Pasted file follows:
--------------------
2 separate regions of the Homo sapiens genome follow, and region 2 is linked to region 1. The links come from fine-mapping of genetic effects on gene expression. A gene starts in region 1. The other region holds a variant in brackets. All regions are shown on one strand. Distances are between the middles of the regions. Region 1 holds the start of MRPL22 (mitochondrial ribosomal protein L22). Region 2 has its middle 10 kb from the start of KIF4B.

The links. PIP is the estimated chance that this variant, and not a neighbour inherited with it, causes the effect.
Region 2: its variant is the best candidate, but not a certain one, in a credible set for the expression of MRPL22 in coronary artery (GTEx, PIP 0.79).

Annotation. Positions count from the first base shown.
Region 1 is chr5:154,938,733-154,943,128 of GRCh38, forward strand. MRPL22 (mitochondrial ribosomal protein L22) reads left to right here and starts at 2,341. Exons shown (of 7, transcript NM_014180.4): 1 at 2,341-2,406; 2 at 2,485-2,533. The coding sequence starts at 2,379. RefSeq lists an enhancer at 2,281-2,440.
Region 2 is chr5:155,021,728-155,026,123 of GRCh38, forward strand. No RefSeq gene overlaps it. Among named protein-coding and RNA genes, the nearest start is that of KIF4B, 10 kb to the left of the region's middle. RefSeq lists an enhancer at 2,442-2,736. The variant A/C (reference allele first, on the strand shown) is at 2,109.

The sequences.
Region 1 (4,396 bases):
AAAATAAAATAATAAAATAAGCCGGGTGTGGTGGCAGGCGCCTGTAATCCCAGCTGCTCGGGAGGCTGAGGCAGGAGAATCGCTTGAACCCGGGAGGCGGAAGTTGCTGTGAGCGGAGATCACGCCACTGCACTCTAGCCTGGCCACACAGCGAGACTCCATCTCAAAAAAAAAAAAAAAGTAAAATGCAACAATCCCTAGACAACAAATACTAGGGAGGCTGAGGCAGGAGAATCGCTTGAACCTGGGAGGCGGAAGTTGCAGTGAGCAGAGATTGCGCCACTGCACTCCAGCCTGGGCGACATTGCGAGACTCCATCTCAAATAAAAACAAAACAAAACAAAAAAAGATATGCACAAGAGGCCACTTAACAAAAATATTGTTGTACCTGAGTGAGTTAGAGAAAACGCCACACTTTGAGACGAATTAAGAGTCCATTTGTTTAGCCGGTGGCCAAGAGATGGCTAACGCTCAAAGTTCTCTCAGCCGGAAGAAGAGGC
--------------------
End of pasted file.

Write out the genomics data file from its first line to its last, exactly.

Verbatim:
2 separate regions of the Homo sapiens genome follow, and region 2 is linked to region 1. The links come from fine-mapping of genetic effects on gene expression. A gene starts in region 1. The other region holds a variant in brackets. All regions are shown on one strand. Distances are between the middles of the regions. Region 1 holds the start of MRPL22 (mitochondrial ribosomal protein L22). Region 2 has its middle 10 kb from the start of KIF4B.

The links. PIP is the estimated chance that this variant, and not a neighbour inherited with it, causes the effect.
Region 2: its variant is the best candidate, but not a certain one, in a credible set for the expression of MRPL22 in coronary artery (GTEx, PIP 0.79).

Annotation. Positions count from the first base shown.
Region 1 is chr5:154,938,733-154,943,128 of GRCh38, forward strand. MRPL22 (mitochondrial ribosomal protein L22) reads left to right here and starts at 2,341. Exons shown (of 7, transcript NM_014180.4): 1 at 2,341-2,406; 2 at 2,485-2,533. The coding sequence starts at 2,379. RefSeq lists an enhancer at 2,281-2,440.
Region 2 is chr5:155,021,728-155,026,123 of GRCh38, forward strand. No RefSeq gene overlaps it. Among named protein-coding and RNA genes, the nearest start is that of KIF4B, 10 kb to the left of the region's middle. RefSeq lists an enhancer at 2,442-2,736. The variant A/C (reference allele first, on the strand shown) is at 2,109.

The sequences.
Region 1 (4,396 bases):
AAAATAAAATAATAAAATAAGCCGGGTGTGGTGGCAGGCGCCTGTAATCCCAGCTGCTCGGGAGGCTGAGGCAGGAGAATCGCTTGAACCCGGGAGGCGGAAGTTGCTGTGAGCGGAGATCACGCCACTGCACTCTAGCCTGGCCACACAGCGAGACTCCATCTCAAAAAAAAAAAAAAAGTAAAATGCAACAATCCCTAGACAACAAATACTAGGGAGGCTGAGGCAGGAGAATCGCTTGAACCTGGGAGGCGGAAGTTGCAGTGAGCAGAGATTGCGCCACTGCACTCCAGCCTGGGCGACATTGCGAGACTCCATCTCAAATAAAAACAAAACAAAACAAAAAAAGATATGCACAAGAGGCCACTTAACAAAAATATTGTTGTACCTGAGTGAGTTAGAGAAAACGCCACACTTTGAGACGAATTAAGAGTCCATTTGTTTAGCCGGTGGCCAAGAGATGGCTAACGCTCAAAGTTCTCTCAGCCGGAAGAAGAGGC